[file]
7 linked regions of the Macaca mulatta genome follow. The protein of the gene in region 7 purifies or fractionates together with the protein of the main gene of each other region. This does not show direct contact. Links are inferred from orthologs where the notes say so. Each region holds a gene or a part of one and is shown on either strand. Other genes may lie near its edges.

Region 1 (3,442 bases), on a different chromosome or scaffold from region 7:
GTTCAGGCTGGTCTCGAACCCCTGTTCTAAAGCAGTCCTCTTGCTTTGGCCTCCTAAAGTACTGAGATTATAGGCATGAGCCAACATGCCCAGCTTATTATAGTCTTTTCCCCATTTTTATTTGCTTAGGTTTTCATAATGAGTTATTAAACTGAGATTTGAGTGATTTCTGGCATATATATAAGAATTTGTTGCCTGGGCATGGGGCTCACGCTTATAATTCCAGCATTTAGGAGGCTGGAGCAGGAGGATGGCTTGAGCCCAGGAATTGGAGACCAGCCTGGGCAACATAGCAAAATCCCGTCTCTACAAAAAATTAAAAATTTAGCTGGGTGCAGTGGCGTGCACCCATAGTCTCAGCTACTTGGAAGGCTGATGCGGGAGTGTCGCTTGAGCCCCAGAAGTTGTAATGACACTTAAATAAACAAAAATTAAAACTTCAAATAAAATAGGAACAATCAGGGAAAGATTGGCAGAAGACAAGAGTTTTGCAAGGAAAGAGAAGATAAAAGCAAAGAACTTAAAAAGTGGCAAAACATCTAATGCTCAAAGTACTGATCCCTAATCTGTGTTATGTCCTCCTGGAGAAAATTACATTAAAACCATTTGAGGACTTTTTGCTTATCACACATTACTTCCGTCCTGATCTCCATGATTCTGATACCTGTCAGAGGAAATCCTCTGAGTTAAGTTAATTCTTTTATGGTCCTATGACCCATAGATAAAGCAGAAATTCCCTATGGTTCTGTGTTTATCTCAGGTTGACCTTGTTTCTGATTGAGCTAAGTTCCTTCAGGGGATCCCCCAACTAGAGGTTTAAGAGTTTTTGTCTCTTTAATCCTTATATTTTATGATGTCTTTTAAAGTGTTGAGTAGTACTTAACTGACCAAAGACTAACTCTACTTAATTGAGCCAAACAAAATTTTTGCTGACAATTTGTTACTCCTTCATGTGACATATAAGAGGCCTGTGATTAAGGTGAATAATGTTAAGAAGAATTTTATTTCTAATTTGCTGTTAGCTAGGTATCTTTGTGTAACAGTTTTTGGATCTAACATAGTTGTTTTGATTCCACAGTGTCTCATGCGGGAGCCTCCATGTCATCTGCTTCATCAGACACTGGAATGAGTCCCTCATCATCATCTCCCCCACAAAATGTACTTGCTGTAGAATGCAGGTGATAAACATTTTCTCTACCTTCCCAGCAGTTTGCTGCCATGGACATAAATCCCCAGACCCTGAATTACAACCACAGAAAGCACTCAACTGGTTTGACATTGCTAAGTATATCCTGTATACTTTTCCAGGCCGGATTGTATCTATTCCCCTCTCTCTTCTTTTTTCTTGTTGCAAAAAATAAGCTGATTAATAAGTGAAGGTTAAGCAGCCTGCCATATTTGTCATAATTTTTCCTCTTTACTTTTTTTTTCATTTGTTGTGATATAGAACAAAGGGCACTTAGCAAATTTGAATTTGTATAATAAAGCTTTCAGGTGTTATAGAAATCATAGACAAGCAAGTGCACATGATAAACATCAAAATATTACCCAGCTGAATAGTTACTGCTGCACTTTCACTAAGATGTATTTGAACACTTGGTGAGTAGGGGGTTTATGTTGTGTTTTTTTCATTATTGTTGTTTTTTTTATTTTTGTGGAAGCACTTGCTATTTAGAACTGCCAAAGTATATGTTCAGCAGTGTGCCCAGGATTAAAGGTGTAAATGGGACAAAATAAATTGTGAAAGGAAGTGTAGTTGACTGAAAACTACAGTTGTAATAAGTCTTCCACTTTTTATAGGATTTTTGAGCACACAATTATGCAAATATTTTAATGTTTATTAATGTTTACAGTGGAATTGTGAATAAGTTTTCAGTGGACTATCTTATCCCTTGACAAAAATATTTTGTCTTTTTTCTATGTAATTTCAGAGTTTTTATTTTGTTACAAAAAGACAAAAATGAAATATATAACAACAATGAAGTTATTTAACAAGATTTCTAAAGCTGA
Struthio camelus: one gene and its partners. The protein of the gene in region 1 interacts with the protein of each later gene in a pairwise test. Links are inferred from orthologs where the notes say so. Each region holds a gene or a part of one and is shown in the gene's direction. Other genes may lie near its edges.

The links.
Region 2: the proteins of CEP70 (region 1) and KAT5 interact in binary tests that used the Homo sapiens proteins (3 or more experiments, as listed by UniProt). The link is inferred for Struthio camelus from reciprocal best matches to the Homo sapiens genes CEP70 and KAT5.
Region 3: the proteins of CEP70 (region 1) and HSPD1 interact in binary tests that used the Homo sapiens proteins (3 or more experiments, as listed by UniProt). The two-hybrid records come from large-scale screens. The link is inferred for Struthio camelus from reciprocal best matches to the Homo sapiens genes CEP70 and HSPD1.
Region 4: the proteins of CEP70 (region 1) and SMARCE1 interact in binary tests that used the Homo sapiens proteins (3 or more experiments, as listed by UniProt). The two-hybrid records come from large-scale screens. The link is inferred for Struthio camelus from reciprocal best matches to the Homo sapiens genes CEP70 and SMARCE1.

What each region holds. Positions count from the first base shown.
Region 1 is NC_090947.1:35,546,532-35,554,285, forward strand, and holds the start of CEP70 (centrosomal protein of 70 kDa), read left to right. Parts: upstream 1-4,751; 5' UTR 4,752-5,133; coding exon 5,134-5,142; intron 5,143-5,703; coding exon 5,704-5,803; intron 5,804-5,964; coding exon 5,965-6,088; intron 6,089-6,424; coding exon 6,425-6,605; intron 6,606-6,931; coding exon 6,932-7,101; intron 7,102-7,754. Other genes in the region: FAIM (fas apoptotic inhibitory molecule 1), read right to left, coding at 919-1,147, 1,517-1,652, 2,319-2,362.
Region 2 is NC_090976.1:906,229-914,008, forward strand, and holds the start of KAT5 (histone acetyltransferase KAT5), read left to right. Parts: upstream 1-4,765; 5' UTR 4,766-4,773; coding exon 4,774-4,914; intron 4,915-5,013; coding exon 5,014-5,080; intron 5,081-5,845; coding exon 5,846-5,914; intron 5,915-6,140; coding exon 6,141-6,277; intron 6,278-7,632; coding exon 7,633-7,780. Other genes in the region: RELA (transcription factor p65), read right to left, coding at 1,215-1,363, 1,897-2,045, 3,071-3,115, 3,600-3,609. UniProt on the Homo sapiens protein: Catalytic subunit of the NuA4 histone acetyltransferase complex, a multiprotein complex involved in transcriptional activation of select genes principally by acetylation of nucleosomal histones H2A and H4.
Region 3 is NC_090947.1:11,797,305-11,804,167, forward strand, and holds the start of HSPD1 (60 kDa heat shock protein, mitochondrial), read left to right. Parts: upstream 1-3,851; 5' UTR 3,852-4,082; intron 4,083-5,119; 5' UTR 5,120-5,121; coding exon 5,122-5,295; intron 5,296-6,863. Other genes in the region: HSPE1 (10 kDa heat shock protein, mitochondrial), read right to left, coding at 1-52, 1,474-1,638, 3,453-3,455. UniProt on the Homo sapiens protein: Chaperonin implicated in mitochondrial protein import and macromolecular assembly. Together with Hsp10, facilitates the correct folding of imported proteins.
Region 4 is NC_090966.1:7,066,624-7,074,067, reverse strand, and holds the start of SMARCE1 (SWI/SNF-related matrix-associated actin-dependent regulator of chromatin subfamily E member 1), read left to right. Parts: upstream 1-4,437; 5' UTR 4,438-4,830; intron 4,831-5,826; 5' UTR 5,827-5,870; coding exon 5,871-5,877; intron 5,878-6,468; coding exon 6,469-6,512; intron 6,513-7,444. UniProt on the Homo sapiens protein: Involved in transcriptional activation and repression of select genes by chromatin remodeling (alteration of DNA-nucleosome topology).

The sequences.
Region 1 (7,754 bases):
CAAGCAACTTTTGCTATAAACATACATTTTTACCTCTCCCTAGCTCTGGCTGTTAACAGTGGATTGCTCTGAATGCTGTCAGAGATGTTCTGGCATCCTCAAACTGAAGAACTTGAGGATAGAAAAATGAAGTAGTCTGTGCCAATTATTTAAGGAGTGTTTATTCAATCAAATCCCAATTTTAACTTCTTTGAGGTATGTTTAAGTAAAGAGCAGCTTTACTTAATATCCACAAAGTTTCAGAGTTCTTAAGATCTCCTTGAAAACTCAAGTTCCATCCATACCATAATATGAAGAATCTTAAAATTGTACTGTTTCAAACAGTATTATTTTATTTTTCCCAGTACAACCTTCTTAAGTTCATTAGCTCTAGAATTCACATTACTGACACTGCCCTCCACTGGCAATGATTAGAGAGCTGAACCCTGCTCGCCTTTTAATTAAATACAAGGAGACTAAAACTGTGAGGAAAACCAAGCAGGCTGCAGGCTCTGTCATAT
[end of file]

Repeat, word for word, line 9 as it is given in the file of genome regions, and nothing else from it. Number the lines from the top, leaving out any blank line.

What each region holds. Positions count from the first base shown.